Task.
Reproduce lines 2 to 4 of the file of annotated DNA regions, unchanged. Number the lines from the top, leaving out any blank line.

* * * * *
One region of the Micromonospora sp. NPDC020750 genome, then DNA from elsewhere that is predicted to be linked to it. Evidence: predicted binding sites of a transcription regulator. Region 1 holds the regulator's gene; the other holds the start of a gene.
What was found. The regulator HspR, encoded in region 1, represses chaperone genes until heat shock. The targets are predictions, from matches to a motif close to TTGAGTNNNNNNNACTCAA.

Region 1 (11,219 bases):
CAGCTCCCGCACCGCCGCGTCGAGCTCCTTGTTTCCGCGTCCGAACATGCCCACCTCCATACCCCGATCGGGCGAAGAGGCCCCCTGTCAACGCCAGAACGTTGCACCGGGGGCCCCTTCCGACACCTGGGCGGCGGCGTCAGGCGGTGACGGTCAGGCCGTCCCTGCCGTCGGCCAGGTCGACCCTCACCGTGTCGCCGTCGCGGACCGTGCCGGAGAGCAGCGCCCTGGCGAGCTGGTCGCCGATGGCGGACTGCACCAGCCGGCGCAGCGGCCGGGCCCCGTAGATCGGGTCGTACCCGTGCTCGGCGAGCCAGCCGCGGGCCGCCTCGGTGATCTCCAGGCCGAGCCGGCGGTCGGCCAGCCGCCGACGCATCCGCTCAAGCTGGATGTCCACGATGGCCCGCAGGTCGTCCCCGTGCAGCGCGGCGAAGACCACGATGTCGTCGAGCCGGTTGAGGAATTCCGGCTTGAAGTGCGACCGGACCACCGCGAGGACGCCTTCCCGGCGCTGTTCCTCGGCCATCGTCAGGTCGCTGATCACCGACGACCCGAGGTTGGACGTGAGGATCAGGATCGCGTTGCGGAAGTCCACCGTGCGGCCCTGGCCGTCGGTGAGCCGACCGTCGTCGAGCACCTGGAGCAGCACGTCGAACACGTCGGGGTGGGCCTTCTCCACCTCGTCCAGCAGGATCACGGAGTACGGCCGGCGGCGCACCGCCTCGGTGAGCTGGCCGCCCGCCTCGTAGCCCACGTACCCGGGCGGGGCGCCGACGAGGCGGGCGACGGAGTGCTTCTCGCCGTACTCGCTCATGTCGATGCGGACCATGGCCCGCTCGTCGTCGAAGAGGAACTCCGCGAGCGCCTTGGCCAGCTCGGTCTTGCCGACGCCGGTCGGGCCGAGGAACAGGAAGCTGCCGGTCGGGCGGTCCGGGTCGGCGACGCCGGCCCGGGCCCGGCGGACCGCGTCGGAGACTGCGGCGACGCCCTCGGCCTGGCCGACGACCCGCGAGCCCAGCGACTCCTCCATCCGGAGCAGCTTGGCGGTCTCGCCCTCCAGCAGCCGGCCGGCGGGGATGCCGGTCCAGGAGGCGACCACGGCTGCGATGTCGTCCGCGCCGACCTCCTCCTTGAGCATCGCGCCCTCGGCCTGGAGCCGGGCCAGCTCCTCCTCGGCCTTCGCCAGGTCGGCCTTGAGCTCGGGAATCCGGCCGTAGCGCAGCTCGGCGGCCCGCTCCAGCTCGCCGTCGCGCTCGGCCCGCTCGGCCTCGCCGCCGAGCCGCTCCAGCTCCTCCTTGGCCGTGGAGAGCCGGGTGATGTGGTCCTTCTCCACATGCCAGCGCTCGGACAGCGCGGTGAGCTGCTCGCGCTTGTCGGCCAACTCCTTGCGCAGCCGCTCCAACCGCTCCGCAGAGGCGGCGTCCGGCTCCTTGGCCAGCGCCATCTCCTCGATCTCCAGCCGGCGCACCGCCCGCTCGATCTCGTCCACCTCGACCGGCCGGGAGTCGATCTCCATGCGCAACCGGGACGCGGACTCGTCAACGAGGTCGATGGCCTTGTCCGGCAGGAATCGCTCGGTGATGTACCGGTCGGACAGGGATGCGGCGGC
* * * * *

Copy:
What was found. The regulator HspR, encoded in region 1, represses chaperone genes until heat shock. The targets are predictions, from matches to a motif close to TTGAGTNNNNNNNACTCAA.

Region 1 (11,219 bases):
CAGCTCCCGCACCGCCGCGTCGAGCTCCTTGTTTCCGCGTCCGAACATGCCCACCTCCATACCCCGATCGGGCGAAGAGGCCCCCTGTCAACGCCAGAACGTTGCACCGGGGGCCCCTTCCGACACCTGGGCGGCGGCGTCAGGCGGTGACGGTCAGGCCGTCCCTGCCGTCGGCCAGGTCGACCCTCACCGTGTCGCCGTCGCGGACCGTGCCGGAGAGCAGCGCCCTGGCGAGCTGGTCGCCGATGGCGGACTGCACCAGCCGGCGCAGCGGCCGGGCCCCGTAGATCGGGTCGTACCCGTGCTCGGCGAGCCAGCCGCGGGCCGCCTCGGTGATCTCCAGGCCGAGCCGGCGGTCGGCCAGCCGCCGACGCATCCGCTCAAGCTGGATGTCCACGATGGCCCGCAGGTCGTCCCCGTGCAGCGCGGCGAAGACCACGATGTCGTCGAGCCGGTTGAGGAATTCCGGCTTGAAGTGCGACCGGACCACCGCGAGGACGCCTTCCCGGCGCTGTTCCTCGGCCATCGTCAGGTCGCTGATCACCGACGACCCGAGGTTGGACGTGAGGATCAGGATCGCGTTGCGGAAGTCCACCGTGCGGCCCTGGCCGTCGGTGAGCCGACCGTCGTCGAGCACCTGGAGCAGCACGTCGAACACGTCGGGGTGGGCCTTCTCCACCTCGTCCAGCAGGATCACGGAGTACGGCCGGCGGCGCACCGCCTCGGTGAGCTGGCCGCCCGCCTCGTAGCCCACGTACCCGGGCGGGGCGCCGACGAGGCGGGCGACGGAGTGCTTCTCGCCGTACTCGCTCATGTCGATGCGGACCATGGCCCGCTCGTCGTCGAAGAGGAACTCCGCGAGCGCCTTGGCCAGCTCGGTCTTGCCGACGCCGGTCGGGCCGAGGAACAGGAAGCTGCCGGTCGGGCGGTCCGGGTCGGCGACGCCGGCCCGGGCCCGGCGGACCGCGTCGGAGACTGCGGCGACGCCCTCGGCCTGGCCGACGACCCGCGAGCCCAGCGACTCCTCCATCCGGAGCAGCTTGGCGGTCTCGCCCTCCAGCAGCCGGCCGGCGGGGATGCCGGTCCAGGAGGCGACCACGGCTGCGATGTCGTCCGCGCCGACCTCCTCCTTGAGCATCGCGCCCTCGGCCTGGAGCCGGGCCAGCTCCTCCTCGGCCTTCGCCAGGTCGGCCTTGAGCTCGGGAATCCGGCCGTAGCGCAGCTCGGCGGCCCGCTCCAGCTCGCCGTCGCGCTCGGCCCGCTCGGCCTCGCCGCCGAGCCGCTCCAGCTCCTCCTTGGCCGTGGAGAGCCGGGTGATGTGGTCCTTCTCCACATGCCAGCGCTCGGACAGCGCGGTGAGCTGCTCGCGCTTGTCGGCCAACTCCTTGCGCAGCCGCTCCAACCGCTCCGCAGAGGCGGCGTCCGGCTCCTTGGCCAGCGCCATCTCCTCGATCTCCAGCCGGCGCACCGCCCGCTCGATCTCGTCCACCTCGACCGGCCGGGAGTCGATCTCCATGCGCAACCGGGACGCGGACTCGTCAACGAGGTCGATGGCCTTGTCCGGCAGGAATCGCTCGGTGATGTACCGGTCGGACAGGGATGCGGCGGC